Bill Neumire's first book, Estrus, was a semifinalist for the 42 Miles Press Award, and his second manuscript is almost ready.
Bill’s poem “Getting Trashed” will appear in the Winter 2019 issue of Carve. Preorder or subscribe by Sunday, January 13, for special savings.
“Getting Trashed” makes a statement about humans and our care of the environment. Could you comment on your environmental slant in poetry?
I think that’s accurate, though I’m a little uncomfortable with “statement” since I hope it doesn’t come across as pedantic and/or self-righteous. I’m probably in the cynical minority right now in that I don’t think poetry has much political or environmental impact: In large part, the “statements” poems can make on these subjects hit an audience that is already concerned, so plenty of preaching to the choir, as they say.
That said, I think if there is a statement here, it’s about our personal choices now that we’re in a time of environmental catastrophe: We need a balance, on a personal level, between the stress and responsibility of recognizing the problems we’ve inherited and created on the one hand (the will to do what we can about it), but on the other hand we also need to be drunkenly tuned out sometimes in order to survive that kind of anxiety. It’s like the way we know we’re mortal, but we need to suppress that knowledge most times in order to make a life. The poem ends with a famous line from Hamlet, which is hopefully a reminder that whether the world ends in fire or ice, it’s going to end, and what matters most is how ready one is to face that truth.
Describe your process for creating this poem. Was it a typical rendering? What inspired this?
The poem was a baking of a combination of events, as is often the case. I had been teaching Hamlet to my high school students, and they were trying to memorize quintessential quotes in the text. “The readiness is all” was one that had been resonating with me quite strongly. Meanwhile, I had also been reading about these awful massive floating islands of plastic waste in the oceans, “gyres” of waste, the worst of which is actually known as “The Great Pacific Garbage Patch.” And then my wife and I took a trip into Manhattan and were sipping overpriced but delicious drinks called “Sing Sing”s and joyously ignoring all the world’s problems, which felt like it “should” induce a kind of guilt, but instead felt exactly therapeutic and necessary. The poem on a more simple level started with the silly sounding “sing sing” and was originally a longer list of drink names that churned around until it found some more material.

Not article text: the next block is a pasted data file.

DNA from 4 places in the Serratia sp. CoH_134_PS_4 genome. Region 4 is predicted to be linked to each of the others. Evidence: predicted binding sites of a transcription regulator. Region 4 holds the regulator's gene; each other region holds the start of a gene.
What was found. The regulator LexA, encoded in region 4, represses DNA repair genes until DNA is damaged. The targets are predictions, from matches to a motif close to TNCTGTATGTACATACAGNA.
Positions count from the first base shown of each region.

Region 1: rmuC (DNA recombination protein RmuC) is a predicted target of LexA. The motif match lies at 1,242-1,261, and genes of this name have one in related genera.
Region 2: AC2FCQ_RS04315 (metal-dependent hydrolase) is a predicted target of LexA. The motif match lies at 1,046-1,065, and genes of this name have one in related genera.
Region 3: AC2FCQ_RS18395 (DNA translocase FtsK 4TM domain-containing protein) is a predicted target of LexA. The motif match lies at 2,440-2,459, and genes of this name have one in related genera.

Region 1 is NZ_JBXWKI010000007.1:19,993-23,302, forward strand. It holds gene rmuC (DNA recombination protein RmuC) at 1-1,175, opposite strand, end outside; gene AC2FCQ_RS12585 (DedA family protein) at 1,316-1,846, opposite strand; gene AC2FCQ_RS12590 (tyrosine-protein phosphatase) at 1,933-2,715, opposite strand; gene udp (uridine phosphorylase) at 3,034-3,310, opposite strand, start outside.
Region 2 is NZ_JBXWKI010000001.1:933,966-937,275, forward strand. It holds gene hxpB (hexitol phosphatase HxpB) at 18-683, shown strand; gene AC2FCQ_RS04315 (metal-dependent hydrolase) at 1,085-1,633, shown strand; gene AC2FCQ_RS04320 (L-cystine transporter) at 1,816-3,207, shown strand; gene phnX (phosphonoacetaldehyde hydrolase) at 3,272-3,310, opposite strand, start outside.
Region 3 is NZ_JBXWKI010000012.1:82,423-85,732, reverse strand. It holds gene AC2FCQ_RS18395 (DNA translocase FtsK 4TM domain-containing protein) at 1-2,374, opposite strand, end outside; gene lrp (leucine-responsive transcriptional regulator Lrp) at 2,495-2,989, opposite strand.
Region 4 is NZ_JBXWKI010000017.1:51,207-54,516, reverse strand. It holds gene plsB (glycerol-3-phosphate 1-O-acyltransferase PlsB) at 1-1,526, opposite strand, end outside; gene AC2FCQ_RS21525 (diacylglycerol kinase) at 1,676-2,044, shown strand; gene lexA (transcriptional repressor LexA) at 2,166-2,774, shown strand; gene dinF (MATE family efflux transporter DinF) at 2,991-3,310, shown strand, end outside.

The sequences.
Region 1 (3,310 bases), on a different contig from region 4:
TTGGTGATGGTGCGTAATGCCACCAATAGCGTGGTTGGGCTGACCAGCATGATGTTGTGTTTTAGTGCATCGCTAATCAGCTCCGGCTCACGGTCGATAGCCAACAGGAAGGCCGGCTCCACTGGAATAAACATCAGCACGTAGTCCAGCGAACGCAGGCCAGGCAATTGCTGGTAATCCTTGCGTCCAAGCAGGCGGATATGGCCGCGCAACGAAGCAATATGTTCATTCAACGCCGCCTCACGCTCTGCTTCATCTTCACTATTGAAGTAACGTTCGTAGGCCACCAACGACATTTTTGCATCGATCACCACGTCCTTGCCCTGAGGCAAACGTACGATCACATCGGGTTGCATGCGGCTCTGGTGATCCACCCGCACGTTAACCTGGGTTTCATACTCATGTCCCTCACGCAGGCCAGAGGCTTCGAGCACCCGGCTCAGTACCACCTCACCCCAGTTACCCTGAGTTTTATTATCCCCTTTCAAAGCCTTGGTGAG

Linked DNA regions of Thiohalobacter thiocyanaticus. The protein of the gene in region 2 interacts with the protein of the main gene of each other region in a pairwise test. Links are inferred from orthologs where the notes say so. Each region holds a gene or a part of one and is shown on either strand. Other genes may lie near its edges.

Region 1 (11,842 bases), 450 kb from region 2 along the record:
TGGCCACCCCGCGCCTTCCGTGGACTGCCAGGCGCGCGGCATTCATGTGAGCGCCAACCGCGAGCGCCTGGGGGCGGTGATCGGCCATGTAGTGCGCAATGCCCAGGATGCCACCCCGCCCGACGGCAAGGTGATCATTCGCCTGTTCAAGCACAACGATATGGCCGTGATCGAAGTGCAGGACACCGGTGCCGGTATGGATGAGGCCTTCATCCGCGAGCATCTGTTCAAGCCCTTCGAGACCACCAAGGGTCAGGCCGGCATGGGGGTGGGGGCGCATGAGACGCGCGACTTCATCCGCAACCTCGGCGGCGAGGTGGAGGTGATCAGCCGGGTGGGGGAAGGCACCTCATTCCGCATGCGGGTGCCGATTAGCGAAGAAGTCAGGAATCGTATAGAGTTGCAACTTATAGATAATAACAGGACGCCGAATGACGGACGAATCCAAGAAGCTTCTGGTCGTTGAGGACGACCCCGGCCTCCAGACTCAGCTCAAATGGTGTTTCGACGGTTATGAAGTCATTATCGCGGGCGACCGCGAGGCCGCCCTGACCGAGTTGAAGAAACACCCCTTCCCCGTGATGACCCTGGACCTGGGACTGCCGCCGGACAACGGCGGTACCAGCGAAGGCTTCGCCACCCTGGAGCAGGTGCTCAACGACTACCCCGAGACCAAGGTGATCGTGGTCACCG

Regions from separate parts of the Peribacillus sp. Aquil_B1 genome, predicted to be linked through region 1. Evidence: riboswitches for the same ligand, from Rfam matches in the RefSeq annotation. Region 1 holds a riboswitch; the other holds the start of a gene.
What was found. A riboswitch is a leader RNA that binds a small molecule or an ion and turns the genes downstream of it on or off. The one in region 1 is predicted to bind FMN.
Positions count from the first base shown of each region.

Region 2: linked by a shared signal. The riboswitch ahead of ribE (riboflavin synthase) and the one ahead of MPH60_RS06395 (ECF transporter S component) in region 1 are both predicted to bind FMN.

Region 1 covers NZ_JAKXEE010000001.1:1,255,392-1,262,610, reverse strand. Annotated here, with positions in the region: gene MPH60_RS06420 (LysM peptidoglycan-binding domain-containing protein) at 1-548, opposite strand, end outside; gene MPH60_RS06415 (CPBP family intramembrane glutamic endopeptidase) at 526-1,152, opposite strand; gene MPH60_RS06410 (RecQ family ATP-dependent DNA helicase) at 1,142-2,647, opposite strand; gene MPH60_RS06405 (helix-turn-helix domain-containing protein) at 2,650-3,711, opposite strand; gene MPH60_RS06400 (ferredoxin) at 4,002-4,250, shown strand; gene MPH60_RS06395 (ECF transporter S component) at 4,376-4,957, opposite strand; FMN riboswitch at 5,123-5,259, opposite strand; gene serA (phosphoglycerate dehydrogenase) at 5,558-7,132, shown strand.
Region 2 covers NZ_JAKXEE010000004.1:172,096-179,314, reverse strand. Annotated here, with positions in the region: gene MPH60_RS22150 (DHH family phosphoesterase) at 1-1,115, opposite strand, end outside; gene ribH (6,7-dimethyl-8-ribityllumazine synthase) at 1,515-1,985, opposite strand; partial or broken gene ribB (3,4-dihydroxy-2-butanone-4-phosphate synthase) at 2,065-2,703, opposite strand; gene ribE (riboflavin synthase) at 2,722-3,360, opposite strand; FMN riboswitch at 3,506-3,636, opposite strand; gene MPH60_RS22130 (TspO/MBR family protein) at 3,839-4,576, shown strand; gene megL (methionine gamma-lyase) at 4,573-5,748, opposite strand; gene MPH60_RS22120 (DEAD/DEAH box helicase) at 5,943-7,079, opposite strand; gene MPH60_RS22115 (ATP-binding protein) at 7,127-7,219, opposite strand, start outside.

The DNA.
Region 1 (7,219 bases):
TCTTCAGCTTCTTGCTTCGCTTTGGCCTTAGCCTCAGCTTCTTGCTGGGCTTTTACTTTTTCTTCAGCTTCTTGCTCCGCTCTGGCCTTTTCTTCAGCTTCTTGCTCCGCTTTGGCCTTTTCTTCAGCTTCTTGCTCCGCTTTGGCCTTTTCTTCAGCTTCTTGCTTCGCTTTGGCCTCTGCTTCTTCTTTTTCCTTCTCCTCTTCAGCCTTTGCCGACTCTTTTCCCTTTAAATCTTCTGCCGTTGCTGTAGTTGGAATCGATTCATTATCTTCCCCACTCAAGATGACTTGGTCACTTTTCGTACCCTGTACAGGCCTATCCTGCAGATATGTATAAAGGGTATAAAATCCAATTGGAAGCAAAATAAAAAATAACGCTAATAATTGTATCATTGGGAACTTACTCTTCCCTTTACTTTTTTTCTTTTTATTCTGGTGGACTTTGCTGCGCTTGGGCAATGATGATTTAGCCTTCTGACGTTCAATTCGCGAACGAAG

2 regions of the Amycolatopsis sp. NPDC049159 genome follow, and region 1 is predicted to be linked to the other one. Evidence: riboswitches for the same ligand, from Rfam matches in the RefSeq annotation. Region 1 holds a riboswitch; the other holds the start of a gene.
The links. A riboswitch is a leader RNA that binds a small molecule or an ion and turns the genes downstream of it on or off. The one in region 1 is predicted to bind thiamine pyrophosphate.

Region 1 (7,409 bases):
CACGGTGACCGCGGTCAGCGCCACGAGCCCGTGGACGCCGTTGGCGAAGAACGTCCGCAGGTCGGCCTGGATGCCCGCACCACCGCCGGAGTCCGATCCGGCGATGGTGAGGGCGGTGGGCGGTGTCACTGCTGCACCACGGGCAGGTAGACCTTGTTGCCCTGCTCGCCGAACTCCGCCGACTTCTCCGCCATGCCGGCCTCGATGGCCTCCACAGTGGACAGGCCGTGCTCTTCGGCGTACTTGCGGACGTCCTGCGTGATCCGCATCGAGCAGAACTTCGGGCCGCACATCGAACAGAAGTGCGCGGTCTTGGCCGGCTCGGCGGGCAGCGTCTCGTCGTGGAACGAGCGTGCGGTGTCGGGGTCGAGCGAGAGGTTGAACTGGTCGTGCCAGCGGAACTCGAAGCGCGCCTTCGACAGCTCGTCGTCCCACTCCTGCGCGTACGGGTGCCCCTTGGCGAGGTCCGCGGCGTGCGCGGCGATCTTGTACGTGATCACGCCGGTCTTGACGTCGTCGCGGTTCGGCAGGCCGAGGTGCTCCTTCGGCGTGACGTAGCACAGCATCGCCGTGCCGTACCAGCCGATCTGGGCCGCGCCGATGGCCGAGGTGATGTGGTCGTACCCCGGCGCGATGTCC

I notice you are also an editor of the online literary journal, Verdad. How has being an editor impacted you as a writer? And vice-versa?
First, I should say that Bonnie Bolling created Verdad and runs the show wonderfully. A few years ago I started helping out in reading submissions, writing reviews, and making selections.
It definitely impacts my writing. For me I get to see a lot of poems that are probably being submitted to a number of journals, and so I can tell when something I’m writing might be white noise at a certain moment, or hopefully, when something is distinct. It’s also a terrific reminder of how subjective much of the poetry publishing business is, and thus a salve against feeling too down about rejection, and a humility about feeling too inflated by publication.
As for the other way, I wonder these days if there are poetry editors who aren’t already writers? I suppose being a writer makes me a more patient and sympathetic editor, but that might just be unfounded optimism. I do, though, think that my own attempts at writing make me more appreciative of poems that achieve effects, sentiments, images that I know from practice are difficult to achieve.